I'm working on a "proof of concept" of a central auth service (not CAS). There are holes in my understanding of what I need to do, and I have concerns that the "protocol" is not secure.
Users to land on a central auth server which performs credential verification, creation, and change. Once verified, the user will be auth'd for their correct subdomain and none others. E.g. Client Foo has several employees. The employees all login through the central server and are then sent to Foo's subdomain. The subdomains are for isolating large clients and for crude load balancing.
It is to operate like so:
- User lands on
- User provides username, password, and subdomain (say,
- central auth service verifies credentials
- Response contains
sig(and a timestamp??)
- User constructs a
https://foo.example.com/loginwith relevant data, described later.
sig is constructed thusly:
The document to be signed is user's ID and a timestamp in
yyyyMMddHHmmssformat joined with a comma. For example, for ID 55555 and timestamp 20140620132430, the document string is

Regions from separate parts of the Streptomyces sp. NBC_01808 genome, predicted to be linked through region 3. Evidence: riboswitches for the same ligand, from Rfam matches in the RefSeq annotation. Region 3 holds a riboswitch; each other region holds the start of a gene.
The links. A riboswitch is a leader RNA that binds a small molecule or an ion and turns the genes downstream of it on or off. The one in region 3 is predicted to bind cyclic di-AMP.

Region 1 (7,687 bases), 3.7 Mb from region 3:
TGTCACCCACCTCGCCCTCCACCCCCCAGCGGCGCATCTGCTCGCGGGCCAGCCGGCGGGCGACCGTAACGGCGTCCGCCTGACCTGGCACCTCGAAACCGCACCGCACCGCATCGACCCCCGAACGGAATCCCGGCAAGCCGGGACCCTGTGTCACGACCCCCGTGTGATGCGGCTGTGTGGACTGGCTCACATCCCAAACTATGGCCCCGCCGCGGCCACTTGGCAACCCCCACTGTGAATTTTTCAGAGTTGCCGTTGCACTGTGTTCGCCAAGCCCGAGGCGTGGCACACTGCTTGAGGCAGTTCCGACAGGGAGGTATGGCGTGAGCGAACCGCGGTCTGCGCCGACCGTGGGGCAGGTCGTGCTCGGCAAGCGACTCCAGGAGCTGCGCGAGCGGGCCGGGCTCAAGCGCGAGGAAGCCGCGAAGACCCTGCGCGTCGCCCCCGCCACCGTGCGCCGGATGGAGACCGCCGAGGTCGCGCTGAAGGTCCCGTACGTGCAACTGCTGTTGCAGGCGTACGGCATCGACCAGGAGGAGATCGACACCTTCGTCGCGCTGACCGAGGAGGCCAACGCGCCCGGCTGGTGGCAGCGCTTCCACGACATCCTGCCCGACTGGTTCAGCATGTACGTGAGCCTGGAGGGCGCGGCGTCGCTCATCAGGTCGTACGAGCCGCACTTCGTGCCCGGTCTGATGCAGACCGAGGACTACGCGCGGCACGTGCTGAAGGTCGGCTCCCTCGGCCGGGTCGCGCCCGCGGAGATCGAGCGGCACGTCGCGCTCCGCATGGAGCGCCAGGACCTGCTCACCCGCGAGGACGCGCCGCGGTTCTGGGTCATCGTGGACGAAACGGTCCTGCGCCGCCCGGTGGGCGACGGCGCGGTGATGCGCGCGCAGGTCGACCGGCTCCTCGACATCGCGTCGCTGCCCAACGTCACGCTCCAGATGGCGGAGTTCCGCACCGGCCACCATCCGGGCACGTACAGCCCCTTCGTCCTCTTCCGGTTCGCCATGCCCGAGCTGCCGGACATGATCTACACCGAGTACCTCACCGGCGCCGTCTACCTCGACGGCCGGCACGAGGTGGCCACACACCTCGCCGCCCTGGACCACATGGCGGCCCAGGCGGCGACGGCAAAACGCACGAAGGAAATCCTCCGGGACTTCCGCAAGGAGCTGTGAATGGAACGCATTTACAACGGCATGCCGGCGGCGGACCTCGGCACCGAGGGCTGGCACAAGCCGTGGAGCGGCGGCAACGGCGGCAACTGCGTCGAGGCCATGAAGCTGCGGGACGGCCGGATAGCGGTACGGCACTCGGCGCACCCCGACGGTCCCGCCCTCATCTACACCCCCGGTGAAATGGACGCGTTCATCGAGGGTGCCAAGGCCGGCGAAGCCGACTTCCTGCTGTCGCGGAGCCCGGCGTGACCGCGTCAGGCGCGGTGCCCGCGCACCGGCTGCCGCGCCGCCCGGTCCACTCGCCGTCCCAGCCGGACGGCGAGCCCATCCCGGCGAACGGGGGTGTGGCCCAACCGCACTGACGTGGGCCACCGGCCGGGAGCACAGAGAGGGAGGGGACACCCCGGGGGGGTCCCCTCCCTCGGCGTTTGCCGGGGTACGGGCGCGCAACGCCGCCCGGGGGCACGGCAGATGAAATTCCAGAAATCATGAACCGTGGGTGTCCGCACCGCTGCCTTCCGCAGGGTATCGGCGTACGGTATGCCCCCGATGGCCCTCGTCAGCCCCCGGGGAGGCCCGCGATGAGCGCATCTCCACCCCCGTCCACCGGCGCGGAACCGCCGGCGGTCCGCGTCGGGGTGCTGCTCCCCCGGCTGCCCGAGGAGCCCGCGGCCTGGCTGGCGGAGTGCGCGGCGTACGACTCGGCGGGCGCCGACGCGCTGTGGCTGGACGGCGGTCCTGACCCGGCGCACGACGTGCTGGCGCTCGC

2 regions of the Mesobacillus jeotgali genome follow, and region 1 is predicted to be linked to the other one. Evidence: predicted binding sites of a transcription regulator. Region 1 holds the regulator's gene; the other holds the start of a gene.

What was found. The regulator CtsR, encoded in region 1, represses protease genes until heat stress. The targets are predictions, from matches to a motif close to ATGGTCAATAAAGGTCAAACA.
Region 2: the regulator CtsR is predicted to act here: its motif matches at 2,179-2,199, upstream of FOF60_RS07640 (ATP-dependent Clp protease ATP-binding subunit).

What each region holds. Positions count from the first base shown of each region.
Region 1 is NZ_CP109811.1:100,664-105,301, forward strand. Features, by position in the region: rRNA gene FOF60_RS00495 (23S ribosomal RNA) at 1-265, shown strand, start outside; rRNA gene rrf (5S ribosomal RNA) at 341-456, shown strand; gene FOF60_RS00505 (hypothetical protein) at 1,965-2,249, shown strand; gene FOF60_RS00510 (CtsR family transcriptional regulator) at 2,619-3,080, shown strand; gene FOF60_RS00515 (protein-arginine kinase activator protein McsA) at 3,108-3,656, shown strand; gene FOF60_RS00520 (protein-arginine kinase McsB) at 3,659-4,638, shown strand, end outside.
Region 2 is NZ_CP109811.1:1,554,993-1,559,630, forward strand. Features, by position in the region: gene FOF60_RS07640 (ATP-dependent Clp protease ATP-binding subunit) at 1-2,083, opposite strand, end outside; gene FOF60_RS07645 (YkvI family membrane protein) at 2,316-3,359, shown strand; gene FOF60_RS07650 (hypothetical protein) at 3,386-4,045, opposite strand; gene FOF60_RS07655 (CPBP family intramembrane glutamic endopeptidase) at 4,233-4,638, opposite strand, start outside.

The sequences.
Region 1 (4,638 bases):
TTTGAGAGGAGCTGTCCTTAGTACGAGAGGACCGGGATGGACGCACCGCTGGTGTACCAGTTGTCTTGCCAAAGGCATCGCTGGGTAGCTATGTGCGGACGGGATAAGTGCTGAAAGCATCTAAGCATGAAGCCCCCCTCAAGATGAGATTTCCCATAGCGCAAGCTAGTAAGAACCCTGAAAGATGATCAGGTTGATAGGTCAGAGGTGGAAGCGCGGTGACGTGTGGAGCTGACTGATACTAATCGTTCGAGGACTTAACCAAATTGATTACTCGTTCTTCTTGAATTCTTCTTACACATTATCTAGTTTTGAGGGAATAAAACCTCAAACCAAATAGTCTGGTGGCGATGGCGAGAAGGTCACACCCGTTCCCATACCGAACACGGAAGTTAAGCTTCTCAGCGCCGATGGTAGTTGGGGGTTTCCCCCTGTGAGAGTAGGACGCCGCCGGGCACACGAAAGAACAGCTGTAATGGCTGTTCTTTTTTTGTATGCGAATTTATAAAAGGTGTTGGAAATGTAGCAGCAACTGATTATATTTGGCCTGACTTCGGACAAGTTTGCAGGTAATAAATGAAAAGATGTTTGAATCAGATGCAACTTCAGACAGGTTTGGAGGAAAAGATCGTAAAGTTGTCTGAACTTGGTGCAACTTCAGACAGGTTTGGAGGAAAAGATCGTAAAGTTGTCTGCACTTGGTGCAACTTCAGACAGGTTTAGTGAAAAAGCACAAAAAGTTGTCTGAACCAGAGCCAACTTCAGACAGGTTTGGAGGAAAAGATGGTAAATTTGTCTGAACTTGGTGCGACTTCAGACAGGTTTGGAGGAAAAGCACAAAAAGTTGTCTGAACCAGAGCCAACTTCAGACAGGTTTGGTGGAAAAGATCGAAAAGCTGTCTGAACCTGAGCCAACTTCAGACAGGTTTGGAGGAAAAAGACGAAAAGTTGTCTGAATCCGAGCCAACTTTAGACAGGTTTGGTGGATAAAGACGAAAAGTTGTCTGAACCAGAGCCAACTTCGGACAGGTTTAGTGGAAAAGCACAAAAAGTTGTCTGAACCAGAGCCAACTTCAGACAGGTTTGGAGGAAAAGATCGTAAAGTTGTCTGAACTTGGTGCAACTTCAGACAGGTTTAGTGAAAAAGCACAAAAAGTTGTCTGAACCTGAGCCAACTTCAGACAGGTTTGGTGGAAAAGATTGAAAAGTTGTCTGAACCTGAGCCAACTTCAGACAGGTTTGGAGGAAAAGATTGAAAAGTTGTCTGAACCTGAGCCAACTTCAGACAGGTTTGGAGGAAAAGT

The central server signs the documents with its private key. Each subdomain has the corresponding public key so they can verify that the signer was the central server.
Relevant data passed to the subdomain's login (or auth??) service would be:
- User's ID
- timestamp for request generation time. Verified by receiver to be current.
- Site (subdomain)
sig(base64 encoded -- not sure why that matters...).
It's not clear to me that the client/User is the one constructing the
POST to the subdomain. The central auth server would of course have all relevant data to send to the subdomain and could construct the
POST itself. Then I've got to deal with how to get the user over to the correct subdomain with the correct token or cookie or something.
Does this amount to "rolling my own" auth protocol?
Would an existing standard protocol cover my use-case?
What's wrong with the above? I keep thinking it's all wrong---that it's a potentially bad answer to the wrong question; that we should rethink what we're trying to use subdomains for.
If the basic idea is sound, am I missing anything? Or does anything else need clarification?